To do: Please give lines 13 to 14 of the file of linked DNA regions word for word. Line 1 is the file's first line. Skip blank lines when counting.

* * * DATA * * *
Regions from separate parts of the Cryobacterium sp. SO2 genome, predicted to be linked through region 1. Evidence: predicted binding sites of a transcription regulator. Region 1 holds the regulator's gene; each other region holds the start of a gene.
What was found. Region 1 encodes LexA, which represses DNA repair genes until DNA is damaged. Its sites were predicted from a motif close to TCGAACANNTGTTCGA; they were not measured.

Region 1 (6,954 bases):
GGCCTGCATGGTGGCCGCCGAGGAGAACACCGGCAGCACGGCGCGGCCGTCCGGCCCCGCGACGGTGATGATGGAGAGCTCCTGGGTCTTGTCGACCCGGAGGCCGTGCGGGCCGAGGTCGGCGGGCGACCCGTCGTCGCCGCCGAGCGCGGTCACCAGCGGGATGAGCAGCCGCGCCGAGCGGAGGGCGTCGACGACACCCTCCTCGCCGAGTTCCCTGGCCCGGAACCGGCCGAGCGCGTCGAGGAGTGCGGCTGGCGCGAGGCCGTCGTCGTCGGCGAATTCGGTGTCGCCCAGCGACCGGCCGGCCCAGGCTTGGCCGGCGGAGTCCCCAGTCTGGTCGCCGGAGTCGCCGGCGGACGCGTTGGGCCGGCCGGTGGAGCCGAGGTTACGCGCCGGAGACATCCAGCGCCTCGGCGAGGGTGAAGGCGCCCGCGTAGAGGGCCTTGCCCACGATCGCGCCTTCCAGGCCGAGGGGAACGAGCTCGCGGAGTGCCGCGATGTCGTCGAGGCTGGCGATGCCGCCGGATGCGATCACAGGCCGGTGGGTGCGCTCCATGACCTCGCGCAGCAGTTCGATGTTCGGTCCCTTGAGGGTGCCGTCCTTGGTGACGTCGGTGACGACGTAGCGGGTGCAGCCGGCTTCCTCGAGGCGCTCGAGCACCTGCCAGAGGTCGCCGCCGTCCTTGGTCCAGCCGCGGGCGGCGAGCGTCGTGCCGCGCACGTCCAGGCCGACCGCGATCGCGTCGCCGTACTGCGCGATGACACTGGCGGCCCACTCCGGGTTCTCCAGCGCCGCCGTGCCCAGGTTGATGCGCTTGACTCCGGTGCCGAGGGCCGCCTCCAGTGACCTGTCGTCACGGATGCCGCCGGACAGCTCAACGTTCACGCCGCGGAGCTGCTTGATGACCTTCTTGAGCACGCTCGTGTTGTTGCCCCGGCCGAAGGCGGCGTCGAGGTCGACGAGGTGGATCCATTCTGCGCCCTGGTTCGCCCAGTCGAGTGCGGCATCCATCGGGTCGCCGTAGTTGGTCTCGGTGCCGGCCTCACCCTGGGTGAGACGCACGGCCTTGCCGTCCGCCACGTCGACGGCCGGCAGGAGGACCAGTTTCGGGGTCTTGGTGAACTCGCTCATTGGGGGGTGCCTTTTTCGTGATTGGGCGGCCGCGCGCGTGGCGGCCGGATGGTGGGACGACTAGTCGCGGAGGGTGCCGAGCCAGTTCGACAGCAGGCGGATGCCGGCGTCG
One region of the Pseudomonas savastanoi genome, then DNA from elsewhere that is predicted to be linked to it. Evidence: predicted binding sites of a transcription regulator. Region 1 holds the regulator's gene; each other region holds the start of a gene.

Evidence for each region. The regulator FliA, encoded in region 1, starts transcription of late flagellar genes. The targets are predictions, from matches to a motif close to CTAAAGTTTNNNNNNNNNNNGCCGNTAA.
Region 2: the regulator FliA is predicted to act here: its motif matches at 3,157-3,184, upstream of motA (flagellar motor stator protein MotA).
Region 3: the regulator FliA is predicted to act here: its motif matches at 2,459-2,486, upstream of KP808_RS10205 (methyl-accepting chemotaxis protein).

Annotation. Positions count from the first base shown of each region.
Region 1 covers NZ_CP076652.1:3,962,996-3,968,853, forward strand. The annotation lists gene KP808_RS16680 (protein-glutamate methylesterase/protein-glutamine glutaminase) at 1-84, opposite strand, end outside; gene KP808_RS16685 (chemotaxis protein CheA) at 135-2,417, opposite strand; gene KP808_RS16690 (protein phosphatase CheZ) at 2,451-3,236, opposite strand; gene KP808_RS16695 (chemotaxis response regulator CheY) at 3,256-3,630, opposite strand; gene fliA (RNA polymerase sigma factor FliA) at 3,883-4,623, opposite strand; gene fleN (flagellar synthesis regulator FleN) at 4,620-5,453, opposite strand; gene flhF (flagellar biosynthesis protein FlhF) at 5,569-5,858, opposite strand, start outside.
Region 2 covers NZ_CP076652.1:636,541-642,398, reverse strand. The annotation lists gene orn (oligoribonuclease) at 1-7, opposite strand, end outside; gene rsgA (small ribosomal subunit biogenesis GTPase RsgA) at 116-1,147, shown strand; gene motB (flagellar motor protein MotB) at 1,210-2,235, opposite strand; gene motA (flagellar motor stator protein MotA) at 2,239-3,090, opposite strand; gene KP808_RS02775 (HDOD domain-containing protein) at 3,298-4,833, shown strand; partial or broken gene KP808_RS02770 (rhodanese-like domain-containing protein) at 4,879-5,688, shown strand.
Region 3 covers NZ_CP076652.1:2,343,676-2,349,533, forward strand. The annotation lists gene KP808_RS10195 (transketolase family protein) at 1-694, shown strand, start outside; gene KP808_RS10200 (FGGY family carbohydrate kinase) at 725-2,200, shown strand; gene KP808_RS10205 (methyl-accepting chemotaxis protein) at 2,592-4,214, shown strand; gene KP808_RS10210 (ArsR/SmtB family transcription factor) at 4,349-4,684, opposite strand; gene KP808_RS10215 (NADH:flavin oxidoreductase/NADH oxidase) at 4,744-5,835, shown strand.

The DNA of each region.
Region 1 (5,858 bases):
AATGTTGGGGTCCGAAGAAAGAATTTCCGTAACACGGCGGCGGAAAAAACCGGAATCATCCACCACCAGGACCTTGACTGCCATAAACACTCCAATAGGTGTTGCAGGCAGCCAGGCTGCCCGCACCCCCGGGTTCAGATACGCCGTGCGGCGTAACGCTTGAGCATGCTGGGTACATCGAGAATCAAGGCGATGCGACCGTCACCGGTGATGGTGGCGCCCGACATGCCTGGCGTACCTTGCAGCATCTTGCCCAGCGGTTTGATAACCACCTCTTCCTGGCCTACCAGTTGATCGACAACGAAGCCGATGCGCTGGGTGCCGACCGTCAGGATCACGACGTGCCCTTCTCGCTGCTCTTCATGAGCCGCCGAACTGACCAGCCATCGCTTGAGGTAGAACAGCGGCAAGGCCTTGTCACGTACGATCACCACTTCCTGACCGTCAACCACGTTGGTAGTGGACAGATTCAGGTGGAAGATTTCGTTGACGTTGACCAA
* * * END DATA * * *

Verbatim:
The DNA of each region.
Region 1 (5,858 bases):